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Unclaimed Property Statute Changes




NOTE:
Please carefully read the revisions to the Unclaimed Property Statutes identified below. These revisions have changed the dormancy period for properties held by fiduciaries under trust instruments (Section 717.1125 F.S.) from 5 years to 2 years. Sections 736.0102 and 736.0103 clarify the trust instruments that are impacted by the changes.

We recommend that you use the Property Type Code TR10 if you are reporting unclaimed properties that fall under section 717.1125 F.S.

SUMMARY OF THE REVISIONS

Effective October 1, 2013, Sections 2-4, Chapter 2013-172, Laws of Florida, revised the following statutes relating to unclaimed property reporting:
  • Section 2. Present subsections (22) and (23) of section 717.101, Florida Statutes, are redesignated as subsections (23) and (24), respectively, and a new subsection (22) is added to that section to read:

    • 717.101 Definitions. - As used in this chapter, unless the context otherwise requires:

    • (22) "Trust instrument" means a trust instrument as defined in s. 736.0103.

  • Section 3. Subsection (1) of section 717.112, Florida Statutes, is amended to read:

    • 717.112 Property held by agents and fiduciaries. - (1) Except as provided in ss. 717.1125 and 733.816, all intangible property and any income or increment thereon held in a fiduciary capacity for the benefit of another person is presumed unclaimed unless the owner has within 5 years after it has become payable or distributable increased or decreased the principal, accepted payment of principal or income, communicated concerning the property, or otherwise indicated an interest as evidenced by a memorandum or other record on file with the fiduciary.

  • Section 4. Section 717.1125, Florida Statutes, is created to read:

    • 717.1125 Property held by fiduciaries under trust instruments. - All intangible property and any income or increment thereon held in a fiduciary capacity for the benefit of another person under a trust instrument is presumed unclaimed unless the owner has, within 2 years after it has become payable or distributable, increased or decreased the principal, accepted payment of principal or income, communicated concerning the property, or otherwise indicated an interest as evidenced by a memorandum or other record on file with the fiduciary.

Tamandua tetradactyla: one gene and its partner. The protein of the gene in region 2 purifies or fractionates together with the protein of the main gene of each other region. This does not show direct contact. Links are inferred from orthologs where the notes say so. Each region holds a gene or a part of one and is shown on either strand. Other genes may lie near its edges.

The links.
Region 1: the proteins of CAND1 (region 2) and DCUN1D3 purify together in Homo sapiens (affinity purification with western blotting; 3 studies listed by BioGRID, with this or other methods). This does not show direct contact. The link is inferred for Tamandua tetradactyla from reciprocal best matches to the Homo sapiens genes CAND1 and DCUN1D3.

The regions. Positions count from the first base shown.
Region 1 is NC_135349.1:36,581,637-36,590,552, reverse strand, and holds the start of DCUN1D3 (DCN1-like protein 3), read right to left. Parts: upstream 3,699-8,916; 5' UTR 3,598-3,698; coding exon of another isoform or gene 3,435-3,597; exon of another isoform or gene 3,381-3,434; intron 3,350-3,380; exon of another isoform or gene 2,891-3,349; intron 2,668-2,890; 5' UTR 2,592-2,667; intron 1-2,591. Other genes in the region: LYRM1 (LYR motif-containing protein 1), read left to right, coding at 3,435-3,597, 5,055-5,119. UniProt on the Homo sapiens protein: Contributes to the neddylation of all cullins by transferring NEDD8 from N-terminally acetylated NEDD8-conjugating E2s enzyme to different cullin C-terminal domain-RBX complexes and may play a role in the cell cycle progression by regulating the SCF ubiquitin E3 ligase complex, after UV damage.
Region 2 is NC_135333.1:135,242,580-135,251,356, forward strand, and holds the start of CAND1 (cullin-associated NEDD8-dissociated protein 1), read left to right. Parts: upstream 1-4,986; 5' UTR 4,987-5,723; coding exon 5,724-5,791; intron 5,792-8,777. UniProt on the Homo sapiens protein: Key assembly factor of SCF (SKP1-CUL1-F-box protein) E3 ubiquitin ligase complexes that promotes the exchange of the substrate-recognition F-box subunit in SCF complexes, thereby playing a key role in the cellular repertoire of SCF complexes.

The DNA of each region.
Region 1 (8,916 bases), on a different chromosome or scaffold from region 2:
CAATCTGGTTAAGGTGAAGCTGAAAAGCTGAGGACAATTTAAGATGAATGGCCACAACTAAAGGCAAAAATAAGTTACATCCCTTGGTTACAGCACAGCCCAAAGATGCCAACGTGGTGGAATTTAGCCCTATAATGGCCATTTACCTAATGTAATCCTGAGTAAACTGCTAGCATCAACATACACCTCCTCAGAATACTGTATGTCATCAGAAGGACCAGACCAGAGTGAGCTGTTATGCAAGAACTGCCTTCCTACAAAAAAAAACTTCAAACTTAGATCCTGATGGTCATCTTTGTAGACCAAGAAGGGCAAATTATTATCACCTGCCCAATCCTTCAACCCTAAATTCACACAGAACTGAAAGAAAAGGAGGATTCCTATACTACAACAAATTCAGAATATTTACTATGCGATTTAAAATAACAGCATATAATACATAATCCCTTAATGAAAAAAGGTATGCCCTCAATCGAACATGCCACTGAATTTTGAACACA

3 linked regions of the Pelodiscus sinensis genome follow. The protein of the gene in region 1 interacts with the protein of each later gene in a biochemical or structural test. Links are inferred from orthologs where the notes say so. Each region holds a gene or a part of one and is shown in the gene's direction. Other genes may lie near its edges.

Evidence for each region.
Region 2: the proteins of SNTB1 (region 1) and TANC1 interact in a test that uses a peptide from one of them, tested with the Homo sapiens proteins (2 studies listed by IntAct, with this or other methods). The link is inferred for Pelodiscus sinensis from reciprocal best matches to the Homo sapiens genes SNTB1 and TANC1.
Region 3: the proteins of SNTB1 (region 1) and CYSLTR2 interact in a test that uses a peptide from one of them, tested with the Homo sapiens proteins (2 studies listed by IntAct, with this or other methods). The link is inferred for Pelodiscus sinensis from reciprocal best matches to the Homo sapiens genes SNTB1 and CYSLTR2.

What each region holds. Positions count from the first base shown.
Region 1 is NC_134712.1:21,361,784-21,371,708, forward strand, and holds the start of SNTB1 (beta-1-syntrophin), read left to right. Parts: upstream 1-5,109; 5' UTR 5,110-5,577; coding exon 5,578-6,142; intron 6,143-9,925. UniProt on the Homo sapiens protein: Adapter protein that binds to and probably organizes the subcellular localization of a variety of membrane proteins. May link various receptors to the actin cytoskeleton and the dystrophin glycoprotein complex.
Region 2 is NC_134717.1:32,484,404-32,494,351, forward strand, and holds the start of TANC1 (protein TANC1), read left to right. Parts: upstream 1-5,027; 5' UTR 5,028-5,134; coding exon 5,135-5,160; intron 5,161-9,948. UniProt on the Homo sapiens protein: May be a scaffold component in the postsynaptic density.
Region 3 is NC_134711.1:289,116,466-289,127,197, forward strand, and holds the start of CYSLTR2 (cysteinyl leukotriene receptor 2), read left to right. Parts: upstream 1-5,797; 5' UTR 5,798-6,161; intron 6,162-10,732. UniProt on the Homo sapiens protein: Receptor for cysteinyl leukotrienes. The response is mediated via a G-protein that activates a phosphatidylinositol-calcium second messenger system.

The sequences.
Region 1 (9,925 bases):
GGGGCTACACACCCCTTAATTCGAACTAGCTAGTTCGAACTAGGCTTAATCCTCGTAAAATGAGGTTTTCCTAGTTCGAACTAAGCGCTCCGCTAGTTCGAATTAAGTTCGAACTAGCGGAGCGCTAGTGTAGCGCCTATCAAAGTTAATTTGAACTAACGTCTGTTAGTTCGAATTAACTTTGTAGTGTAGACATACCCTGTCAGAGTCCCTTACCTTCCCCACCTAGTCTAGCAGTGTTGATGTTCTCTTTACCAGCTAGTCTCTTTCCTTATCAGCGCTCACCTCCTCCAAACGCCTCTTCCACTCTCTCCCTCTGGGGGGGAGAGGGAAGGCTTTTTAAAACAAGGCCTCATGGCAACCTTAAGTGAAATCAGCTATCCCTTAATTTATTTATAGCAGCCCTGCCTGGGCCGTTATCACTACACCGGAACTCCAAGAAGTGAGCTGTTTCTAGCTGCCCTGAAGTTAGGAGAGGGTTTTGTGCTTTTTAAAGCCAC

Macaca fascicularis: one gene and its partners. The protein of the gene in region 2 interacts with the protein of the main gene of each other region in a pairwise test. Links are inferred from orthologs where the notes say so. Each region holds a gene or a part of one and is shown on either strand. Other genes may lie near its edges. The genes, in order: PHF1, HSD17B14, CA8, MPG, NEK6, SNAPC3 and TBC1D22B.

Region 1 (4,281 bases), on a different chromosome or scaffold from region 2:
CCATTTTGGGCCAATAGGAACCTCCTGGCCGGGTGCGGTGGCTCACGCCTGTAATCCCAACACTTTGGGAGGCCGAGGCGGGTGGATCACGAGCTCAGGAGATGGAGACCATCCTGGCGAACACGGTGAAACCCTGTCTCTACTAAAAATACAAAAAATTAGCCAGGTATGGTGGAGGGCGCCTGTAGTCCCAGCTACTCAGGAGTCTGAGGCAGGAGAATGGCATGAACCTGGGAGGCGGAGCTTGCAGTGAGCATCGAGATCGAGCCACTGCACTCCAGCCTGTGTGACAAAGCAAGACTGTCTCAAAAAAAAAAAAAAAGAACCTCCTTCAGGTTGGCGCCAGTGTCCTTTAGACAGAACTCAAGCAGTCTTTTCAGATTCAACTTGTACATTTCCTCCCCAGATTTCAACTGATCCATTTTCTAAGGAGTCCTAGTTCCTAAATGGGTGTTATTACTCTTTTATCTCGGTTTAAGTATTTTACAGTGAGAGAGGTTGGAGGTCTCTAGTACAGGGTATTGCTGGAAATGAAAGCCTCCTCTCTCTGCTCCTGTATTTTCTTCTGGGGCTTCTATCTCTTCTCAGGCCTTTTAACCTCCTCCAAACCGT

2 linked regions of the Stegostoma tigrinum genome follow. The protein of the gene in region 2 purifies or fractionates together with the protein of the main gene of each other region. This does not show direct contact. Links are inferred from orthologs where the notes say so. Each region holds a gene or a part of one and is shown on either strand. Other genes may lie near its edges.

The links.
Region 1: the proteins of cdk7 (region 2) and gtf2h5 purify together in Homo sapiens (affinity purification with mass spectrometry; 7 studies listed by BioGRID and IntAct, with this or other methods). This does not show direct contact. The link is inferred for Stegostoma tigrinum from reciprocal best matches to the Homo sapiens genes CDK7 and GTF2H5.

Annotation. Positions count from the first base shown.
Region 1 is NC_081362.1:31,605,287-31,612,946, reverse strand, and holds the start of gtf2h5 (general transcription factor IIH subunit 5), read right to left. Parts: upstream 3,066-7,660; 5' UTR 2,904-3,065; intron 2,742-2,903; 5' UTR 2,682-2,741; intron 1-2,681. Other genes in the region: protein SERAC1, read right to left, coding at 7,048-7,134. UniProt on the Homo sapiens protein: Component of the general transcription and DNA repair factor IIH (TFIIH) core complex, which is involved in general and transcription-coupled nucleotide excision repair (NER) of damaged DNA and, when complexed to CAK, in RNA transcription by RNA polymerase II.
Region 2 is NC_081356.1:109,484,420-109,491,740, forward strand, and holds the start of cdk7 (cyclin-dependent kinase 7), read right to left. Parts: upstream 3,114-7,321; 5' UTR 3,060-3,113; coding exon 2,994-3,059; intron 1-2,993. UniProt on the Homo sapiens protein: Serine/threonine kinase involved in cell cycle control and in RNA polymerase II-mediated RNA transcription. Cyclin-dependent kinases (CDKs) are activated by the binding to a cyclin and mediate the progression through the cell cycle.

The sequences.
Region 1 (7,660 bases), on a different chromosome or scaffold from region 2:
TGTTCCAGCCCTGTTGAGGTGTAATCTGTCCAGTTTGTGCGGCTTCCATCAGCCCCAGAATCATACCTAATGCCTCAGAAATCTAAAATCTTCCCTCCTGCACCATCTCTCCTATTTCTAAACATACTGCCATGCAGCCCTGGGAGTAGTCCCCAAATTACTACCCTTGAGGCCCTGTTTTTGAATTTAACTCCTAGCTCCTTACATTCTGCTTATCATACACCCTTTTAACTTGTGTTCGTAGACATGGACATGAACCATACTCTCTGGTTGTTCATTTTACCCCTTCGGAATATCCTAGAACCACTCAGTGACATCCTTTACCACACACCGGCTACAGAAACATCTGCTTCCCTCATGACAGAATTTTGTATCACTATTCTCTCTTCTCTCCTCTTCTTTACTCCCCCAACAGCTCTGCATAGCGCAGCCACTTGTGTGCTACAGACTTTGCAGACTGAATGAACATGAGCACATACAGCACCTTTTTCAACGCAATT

Section 736.0102, Florida Statutes, appears to provide clarification regarding the type of "trust instruments" that may be impacted by the legislation. Section 736.0102, Florida Statutes, states with emphasis added:

  • (1) Except as otherwise provided in this section, this code applies to express trusts, charitable or non-charitable, and trusts created pursuant to a law, judgment, or decree that requires the trust to be administered in the manner of an express trust.

  • (2) This code does not apply to constructive or resulting trust; conservatorships; custodial arrangements pursuant to the Florida Uniform Transfers to Minors Act;business trusts providing for certificates to be issued to benficiaries;common trust funds;trusts created by the form of the account or by the deposit agreement at a financial institution;voting trusts;security arrangements;liquidation trusts;trusts for the primary purpose of paying debts, dividends, interest, salaries, wages, profits, pensions, or employee benefits of any kind; and any arrangement under which a person is nominee or escrowee for another.

  • (3) This code does not apply to any land trust under s. 689.071, except to the extent provided in s. 689.071(7), s. 721.08(2)(c)4, or s. 721.53(1)(e). A trust governed at its creation by t his chapter, former chapter 737, or any prior trust statute superseded or replaced by any provision of former chapter 737, is not a land trust regardless of any amendment or modification of the trust, any changes in the assets held in the trust, or any continuing trust resulting from the distribution or retention in further trust of assets from the trust.




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